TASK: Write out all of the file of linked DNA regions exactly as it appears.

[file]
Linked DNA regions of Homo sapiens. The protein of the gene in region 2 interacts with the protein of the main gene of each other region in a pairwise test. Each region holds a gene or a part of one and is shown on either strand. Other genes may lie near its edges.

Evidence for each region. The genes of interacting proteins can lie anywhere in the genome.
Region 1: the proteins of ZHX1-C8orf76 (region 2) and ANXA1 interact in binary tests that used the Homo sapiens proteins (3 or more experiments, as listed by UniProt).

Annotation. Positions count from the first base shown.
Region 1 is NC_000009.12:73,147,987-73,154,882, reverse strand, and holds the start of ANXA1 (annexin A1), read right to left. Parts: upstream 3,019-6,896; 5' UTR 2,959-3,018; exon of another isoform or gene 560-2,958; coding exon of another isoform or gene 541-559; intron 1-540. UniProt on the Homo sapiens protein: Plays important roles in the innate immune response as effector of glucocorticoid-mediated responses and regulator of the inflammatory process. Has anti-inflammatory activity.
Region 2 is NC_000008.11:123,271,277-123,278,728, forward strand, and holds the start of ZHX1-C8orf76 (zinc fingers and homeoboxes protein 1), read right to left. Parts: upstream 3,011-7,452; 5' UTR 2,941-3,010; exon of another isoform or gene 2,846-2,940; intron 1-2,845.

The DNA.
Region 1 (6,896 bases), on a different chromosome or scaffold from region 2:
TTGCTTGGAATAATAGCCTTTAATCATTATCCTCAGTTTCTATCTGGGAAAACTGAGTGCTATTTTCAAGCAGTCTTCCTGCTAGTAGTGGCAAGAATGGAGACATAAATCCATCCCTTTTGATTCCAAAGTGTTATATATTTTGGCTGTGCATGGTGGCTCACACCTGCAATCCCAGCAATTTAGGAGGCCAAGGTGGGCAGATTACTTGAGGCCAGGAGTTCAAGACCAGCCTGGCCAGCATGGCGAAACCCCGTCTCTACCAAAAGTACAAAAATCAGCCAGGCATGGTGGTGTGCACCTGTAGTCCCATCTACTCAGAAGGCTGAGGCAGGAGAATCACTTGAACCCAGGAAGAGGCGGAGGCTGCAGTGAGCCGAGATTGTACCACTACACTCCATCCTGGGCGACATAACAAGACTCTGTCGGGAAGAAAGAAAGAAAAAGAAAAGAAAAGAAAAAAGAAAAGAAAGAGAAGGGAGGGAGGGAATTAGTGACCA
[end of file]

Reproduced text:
Linked DNA regions of Homo sapiens. The protein of the gene in region 2 interacts with the protein of the main gene of each other region in a pairwise test. Each region holds a gene or a part of one and is shown on either strand. Other genes may lie near its edges.

Evidence for each region. The genes of interacting proteins can lie anywhere in the genome.
Region 1: the proteins of ZHX1-C8orf76 (region 2) and ANXA1 interact in binary tests that used the Homo sapiens proteins (3 or more experiments, as listed by UniProt).

Annotation. Positions count from the first base shown.
Region 1 is NC_000009.12:73,147,987-73,154,882, reverse strand, and holds the start of ANXA1 (annexin A1), read right to left. Parts: upstream 3,019-6,896; 5' UTR 2,959-3,018; exon of another isoform or gene 560-2,958; coding exon of another isoform or gene 541-559; intron 1-540. UniProt on the Homo sapiens protein: Plays important roles in the innate immune response as effector of glucocorticoid-mediated responses and regulator of the inflammatory process. Has anti-inflammatory activity.
Region 2 is NC_000008.11:123,271,277-123,278,728, forward strand, and holds the start of ZHX1-C8orf76 (zinc fingers and homeoboxes protein 1), read right to left. Parts: upstream 3,011-7,452; 5' UTR 2,941-3,010; exon of another isoform or gene 2,846-2,940; intron 1-2,845.

The DNA.
Region 1 (6,896 bases), on a different chromosome or scaffold from region 2:
TTGCTTGGAATAATAGCCTTTAATCATTATCCTCAGTTTCTATCTGGGAAAACTGAGTGCTATTTTCAAGCAGTCTTCCTGCTAGTAGTGGCAAGAATGGAGACATAAATCCATCCCTTTTGATTCCAAAGTGTTATATATTTTGGCTGTGCATGGTGGCTCACACCTGCAATCCCAGCAATTTAGGAGGCCAAGGTGGGCAGATTACTTGAGGCCAGGAGTTCAAGACCAGCCTGGCCAGCATGGCGAAACCCCGTCTCTACCAAAAGTACAAAAATCAGCCAGGCATGGTGGTGTGCACCTGTAGTCCCATCTACTCAGAAGGCTGAGGCAGGAGAATCACTTGAACCCAGGAAGAGGCGGAGGCTGCAGTGAGCCGAGATTGTACCACTACACTCCATCCTGGGCGACATAACAAGACTCTGTCGGGAAGAAAGAAAGAAAAAGAAAAGAAAAGAAAAAAGAAAAGAAAGAGAAGGGAGGGAGGGAATTAGTGACCA